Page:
|Generally safe avalanche conditions. Watch for unstable snow on isolated terrain features.
|Heightened avalanche conditions on specific terrain features. Evaluate snow and terrain carefully; identify features of concern.
|Dangerous avalanche conditions. Careful snowpack evaluation, cautious route-finding, and conservative decision-making essential.
|Very dangerous avalanche conditions. Travel in avalanche terrain not recommended.
|Extraordinarily dangerous avalanche conditions. Avoid all avalanche terrain.
|Likelihood of Avalanches
|Natural and human-triggered avalanches unlikely.
|Natural avalanches unlikely; human-triggered avalanches possible.
|Natural avalanches possible; human-triggered avalanches likely.
|Natural avalanches likely; human-triggered avalanches very likely.
|Natural and human-triggered avalanches certain.
|Avalanche Size and Distribution
|Small avalanches in isolated areas or extreme terrain.
|Small avalanches in specific areas; or large avalanches in isolated areas.
|Small avalanches in many areas; or large avalanches in specific areas; or very large avalanches in isolated areas.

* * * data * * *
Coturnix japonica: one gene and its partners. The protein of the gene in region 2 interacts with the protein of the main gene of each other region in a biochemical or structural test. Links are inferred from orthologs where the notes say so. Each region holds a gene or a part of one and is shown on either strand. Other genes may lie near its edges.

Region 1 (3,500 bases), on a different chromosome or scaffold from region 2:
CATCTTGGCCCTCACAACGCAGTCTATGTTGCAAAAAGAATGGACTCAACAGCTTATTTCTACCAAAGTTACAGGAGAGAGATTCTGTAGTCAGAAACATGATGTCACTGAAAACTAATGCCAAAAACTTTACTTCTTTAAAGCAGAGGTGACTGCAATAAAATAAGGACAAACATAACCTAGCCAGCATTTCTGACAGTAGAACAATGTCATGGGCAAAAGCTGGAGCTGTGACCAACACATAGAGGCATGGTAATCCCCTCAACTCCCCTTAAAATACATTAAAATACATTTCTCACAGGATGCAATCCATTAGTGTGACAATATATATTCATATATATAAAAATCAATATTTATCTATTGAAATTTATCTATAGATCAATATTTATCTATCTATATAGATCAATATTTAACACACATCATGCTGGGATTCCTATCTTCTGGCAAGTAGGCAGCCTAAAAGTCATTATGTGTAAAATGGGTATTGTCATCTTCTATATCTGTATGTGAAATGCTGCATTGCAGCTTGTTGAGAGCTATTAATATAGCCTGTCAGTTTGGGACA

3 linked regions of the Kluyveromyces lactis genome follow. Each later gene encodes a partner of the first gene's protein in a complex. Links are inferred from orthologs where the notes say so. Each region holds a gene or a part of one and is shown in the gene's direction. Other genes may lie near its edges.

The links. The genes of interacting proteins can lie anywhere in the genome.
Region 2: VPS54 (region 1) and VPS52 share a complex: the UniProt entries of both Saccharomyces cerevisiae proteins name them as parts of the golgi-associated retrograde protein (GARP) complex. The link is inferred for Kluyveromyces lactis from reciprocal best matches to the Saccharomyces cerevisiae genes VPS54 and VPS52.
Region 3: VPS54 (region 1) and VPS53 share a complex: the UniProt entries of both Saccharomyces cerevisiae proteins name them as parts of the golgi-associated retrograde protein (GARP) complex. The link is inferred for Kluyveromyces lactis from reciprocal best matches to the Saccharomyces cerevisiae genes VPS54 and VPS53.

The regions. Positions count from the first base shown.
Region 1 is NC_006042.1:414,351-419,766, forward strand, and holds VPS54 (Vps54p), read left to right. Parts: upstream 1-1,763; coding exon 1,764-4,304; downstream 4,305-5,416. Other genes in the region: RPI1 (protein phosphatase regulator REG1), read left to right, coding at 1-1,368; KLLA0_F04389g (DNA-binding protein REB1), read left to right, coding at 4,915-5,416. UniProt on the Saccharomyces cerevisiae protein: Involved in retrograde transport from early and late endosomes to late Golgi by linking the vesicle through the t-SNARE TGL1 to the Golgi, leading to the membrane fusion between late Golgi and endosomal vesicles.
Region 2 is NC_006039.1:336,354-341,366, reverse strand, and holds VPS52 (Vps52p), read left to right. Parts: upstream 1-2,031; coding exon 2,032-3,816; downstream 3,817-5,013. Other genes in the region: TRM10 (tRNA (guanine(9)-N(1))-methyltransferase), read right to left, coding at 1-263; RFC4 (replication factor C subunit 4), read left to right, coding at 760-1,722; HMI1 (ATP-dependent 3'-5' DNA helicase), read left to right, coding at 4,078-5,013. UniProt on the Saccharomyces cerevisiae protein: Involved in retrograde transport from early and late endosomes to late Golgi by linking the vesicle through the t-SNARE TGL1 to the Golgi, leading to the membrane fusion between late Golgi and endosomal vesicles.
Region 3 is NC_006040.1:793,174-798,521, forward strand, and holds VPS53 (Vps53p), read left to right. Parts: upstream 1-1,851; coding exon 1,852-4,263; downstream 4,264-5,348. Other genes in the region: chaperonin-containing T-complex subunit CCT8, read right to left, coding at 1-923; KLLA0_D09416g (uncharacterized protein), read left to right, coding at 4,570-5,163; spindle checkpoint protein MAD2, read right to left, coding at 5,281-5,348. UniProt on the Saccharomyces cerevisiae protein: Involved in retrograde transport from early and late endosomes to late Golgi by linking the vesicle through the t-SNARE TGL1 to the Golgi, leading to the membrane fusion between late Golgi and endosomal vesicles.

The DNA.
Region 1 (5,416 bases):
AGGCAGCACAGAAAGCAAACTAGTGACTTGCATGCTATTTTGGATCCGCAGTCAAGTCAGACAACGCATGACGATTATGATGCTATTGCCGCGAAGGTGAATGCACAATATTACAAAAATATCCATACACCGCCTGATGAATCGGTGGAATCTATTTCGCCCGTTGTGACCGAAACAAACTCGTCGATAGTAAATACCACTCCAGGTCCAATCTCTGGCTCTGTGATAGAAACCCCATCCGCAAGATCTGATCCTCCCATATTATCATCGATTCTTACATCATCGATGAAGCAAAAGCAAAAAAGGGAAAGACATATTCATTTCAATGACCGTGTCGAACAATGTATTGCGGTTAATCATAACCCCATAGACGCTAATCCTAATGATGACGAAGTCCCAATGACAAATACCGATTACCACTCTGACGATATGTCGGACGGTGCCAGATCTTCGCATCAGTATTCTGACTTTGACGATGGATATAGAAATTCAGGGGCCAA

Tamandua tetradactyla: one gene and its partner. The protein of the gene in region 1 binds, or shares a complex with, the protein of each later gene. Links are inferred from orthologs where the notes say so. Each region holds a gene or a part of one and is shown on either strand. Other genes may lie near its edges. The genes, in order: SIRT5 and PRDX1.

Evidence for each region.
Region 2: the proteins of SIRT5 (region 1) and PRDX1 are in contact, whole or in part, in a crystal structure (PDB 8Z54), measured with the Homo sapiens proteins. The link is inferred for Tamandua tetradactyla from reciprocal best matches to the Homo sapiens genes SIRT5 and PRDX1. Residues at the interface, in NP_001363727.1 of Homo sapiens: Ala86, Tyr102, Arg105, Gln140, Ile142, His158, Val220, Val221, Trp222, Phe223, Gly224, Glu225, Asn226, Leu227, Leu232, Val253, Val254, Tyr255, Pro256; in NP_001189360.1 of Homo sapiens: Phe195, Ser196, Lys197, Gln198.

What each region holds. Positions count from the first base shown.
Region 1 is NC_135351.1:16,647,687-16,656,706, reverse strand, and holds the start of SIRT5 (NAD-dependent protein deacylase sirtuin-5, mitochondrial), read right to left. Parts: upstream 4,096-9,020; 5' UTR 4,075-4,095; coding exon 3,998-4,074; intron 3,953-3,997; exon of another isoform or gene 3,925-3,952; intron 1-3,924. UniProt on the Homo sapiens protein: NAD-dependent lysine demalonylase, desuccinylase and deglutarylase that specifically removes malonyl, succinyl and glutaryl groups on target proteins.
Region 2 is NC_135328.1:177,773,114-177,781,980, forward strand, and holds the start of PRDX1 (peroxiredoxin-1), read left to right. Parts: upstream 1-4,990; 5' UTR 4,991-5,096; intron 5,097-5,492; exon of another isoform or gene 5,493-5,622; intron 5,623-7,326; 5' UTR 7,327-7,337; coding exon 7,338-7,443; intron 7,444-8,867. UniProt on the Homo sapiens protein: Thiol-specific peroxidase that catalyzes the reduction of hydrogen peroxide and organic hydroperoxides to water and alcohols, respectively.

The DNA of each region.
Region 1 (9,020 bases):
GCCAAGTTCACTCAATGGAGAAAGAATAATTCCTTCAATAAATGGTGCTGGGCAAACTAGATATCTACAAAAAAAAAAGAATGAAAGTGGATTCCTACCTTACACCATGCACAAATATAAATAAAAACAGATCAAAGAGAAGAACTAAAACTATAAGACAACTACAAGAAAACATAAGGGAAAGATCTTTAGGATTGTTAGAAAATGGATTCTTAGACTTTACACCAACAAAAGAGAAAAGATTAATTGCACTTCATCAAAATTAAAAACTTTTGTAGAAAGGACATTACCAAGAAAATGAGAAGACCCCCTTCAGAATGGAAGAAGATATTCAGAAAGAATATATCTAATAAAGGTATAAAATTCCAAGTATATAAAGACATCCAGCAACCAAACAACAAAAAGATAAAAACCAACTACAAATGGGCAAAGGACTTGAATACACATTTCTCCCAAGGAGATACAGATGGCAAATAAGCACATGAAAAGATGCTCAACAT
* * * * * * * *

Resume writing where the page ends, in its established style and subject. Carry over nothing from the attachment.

|Large avalanches in many areas; or very large avalanches in specific areas.
|Very large avalanches in many areas.
It was another sunny, cold and windy day yesterday. Plumes and flagging were evident along almost every ridge in the mountains at one point or another. The peak in winds occurred later in the day and this is expected to be the case again today as the Northwest winds are slated to bump back up to averages in the 20-30mph. Believe it or not, a few riders/skiers were able to find some soft snow in sheltered zones. However, much of the snow surface out there consists of wind hardened snow – sastrugi, wind slabs and wind crusts with scoured zones in between.
Wind Slab Avalanches:
With winds such as these we can expect to see hard wind slabs forming on leeward slopes. Additionally, cross-loading lower on slopes should be expected. Although a portion of the snow is being blown into the atmosphere, and not landing back on the surface, there is enough snow that is. Keep in mind, slabs could break above you and even a small hard slab can knock a person off their feet or snowmachine. Situational awareness is your friend. What slopes are being loaded by winds? What direction are the plumes going? With the relentless loading for days now, natural wind slabs could occur at the higher elevations and wash debris through gullies to wind protected zones that could ‘feel’ safe from below. Look for hollow feeling snow (stiff snow over soft snow).
These unpredictable hazards can release naturally and break farther back onto a ridge than expected. They also have the potential to trigger an avalanche on the slope below. Cornices should be given extra space above and below them.
Plumes along Seattle Ridge seen from the motorized parking lot.
Plumes on ridgetops looking South across Turnagain Arm from the Tesoro station in Girdwood.